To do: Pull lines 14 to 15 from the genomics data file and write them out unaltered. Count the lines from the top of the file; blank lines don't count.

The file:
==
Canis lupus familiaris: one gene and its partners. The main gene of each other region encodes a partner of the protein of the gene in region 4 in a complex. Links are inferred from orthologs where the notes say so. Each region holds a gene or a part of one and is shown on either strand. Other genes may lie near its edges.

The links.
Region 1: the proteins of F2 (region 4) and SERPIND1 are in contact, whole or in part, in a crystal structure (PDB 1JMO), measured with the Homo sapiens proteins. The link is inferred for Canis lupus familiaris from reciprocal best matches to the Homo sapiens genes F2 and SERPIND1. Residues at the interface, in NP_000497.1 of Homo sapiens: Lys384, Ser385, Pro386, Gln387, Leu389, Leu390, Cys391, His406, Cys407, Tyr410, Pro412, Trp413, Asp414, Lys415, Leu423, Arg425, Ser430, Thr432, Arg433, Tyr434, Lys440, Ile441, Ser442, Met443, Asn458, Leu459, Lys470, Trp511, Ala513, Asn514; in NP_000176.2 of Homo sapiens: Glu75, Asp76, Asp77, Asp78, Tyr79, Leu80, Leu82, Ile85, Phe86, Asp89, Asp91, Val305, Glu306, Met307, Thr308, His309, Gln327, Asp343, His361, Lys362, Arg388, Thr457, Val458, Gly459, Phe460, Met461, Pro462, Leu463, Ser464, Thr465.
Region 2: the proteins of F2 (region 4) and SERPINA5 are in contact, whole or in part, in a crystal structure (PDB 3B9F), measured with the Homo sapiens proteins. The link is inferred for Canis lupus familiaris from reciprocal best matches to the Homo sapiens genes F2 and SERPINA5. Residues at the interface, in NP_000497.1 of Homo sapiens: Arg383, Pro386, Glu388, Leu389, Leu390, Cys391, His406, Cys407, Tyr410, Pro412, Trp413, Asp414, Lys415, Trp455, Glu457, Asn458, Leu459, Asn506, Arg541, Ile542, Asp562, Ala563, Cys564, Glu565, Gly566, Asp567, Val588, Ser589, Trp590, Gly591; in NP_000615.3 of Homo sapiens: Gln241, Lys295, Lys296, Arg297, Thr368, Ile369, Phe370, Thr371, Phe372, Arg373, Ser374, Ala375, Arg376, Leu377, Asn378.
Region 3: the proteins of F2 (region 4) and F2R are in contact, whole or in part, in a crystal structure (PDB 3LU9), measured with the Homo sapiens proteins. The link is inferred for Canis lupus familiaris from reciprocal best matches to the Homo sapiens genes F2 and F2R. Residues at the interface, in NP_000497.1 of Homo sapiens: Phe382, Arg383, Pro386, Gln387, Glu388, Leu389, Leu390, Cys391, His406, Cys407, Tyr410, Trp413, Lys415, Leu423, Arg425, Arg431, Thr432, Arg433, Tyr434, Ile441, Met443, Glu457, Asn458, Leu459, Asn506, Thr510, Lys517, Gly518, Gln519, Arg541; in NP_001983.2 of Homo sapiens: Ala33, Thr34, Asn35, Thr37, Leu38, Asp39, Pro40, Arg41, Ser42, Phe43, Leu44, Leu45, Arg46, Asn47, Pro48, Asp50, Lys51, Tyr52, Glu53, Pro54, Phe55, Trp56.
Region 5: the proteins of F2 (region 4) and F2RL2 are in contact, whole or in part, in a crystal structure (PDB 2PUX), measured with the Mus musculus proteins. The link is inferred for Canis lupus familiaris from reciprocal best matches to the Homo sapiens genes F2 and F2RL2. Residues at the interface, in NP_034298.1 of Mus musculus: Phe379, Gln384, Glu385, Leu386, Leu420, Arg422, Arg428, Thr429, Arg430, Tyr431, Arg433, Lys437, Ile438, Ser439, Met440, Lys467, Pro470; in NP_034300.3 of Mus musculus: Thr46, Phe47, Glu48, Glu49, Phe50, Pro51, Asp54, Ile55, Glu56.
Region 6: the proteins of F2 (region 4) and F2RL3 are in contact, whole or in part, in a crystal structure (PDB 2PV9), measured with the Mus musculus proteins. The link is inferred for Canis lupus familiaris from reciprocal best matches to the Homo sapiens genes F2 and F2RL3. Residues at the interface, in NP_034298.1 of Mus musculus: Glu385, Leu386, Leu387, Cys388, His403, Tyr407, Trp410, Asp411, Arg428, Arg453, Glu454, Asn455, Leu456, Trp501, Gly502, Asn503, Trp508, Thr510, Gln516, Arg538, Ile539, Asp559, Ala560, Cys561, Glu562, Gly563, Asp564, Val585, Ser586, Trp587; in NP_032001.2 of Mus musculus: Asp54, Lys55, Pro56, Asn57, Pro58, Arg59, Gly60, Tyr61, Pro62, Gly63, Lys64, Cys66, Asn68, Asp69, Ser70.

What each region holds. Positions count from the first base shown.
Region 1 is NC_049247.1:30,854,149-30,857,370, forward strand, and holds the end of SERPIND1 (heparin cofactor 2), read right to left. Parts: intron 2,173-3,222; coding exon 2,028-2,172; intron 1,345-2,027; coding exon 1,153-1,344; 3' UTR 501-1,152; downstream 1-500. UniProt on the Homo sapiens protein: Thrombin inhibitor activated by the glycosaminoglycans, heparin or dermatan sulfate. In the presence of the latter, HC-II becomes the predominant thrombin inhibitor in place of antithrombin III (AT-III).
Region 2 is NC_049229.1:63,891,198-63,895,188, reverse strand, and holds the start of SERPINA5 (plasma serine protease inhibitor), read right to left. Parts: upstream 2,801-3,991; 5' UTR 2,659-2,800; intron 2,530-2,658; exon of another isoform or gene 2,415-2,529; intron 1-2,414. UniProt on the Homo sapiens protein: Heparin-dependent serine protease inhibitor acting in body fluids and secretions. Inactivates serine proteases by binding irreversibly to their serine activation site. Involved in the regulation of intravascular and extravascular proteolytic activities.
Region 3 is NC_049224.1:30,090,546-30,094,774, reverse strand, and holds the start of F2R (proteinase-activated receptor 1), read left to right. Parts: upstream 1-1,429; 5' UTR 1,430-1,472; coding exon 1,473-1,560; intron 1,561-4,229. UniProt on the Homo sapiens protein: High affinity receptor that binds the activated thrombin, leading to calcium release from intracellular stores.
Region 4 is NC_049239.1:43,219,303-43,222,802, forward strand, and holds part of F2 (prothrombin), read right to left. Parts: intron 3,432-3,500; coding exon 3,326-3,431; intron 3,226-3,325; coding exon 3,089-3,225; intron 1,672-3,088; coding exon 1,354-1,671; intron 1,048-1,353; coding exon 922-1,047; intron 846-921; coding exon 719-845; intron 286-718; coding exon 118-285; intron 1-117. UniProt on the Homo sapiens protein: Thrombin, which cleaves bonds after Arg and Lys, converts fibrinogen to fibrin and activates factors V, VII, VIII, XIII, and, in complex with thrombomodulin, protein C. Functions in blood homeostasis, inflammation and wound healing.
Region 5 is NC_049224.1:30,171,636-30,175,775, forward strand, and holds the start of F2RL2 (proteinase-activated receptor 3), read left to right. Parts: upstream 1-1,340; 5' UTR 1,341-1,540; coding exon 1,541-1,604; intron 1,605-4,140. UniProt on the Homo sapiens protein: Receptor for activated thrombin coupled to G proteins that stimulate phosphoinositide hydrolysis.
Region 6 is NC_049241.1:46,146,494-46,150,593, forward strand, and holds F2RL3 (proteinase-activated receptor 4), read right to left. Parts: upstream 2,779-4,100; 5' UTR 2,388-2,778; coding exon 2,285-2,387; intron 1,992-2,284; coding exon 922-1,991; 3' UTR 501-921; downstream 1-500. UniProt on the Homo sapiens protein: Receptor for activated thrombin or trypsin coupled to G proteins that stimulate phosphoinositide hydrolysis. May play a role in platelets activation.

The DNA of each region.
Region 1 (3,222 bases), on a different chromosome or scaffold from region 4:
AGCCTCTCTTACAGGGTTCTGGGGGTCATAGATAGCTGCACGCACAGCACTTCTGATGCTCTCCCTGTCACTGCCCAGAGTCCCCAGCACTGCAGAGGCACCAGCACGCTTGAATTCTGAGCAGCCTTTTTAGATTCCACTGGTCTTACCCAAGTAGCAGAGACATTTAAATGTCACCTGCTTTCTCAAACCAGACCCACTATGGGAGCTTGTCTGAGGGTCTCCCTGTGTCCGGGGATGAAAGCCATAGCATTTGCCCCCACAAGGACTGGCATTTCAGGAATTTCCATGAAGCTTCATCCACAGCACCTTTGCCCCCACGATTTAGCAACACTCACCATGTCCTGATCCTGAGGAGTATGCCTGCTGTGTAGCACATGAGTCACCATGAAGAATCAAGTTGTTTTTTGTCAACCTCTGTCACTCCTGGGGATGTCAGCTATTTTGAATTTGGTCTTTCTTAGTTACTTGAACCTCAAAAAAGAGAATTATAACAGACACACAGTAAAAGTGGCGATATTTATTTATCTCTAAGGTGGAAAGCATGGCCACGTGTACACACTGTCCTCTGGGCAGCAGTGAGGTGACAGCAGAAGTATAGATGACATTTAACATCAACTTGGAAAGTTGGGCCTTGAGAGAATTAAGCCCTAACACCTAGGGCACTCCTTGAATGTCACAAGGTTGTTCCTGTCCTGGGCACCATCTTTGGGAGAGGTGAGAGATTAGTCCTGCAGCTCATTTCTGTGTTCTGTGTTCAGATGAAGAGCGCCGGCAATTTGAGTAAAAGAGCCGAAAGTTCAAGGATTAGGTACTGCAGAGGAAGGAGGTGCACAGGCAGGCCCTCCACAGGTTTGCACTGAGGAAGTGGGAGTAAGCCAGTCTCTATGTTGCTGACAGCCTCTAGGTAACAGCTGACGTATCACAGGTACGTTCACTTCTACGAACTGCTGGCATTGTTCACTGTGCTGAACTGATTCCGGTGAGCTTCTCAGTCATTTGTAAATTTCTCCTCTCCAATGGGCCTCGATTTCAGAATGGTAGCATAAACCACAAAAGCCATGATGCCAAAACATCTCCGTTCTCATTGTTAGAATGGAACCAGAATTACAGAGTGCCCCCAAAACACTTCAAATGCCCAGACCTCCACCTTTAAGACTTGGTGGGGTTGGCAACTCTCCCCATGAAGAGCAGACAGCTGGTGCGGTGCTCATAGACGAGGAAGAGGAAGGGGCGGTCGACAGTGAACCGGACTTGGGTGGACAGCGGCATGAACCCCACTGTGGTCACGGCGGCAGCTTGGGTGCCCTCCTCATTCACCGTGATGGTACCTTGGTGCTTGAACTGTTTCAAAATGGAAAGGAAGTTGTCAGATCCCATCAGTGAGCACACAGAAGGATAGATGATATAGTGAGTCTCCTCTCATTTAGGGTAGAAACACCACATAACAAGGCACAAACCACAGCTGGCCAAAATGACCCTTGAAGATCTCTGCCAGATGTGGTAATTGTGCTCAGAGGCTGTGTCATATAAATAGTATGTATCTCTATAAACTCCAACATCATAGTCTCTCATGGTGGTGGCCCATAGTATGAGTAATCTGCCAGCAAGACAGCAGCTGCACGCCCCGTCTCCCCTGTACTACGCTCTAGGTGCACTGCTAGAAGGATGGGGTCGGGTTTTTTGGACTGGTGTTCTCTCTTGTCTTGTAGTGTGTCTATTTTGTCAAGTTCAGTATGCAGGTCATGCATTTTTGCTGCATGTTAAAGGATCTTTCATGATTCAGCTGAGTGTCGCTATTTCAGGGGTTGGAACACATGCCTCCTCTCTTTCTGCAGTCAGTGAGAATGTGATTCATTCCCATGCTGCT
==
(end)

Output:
Region 6 is NC_049241.1:46,146,494-46,150,593, forward strand, and holds F2RL3 (proteinase-activated receptor 4), read right to left. Parts: upstream 2,779-4,100; 5' UTR 2,388-2,778; coding exon 2,285-2,387; intron 1,992-2,284; coding exon 922-1,991; 3' UTR 501-921; downstream 1-500. UniProt on the Homo sapiens protein: Receptor for activated thrombin or trypsin coupled to G proteins that stimulate phosphoinositide hydrolysis. May play a role in platelets activation.

The DNA of each region.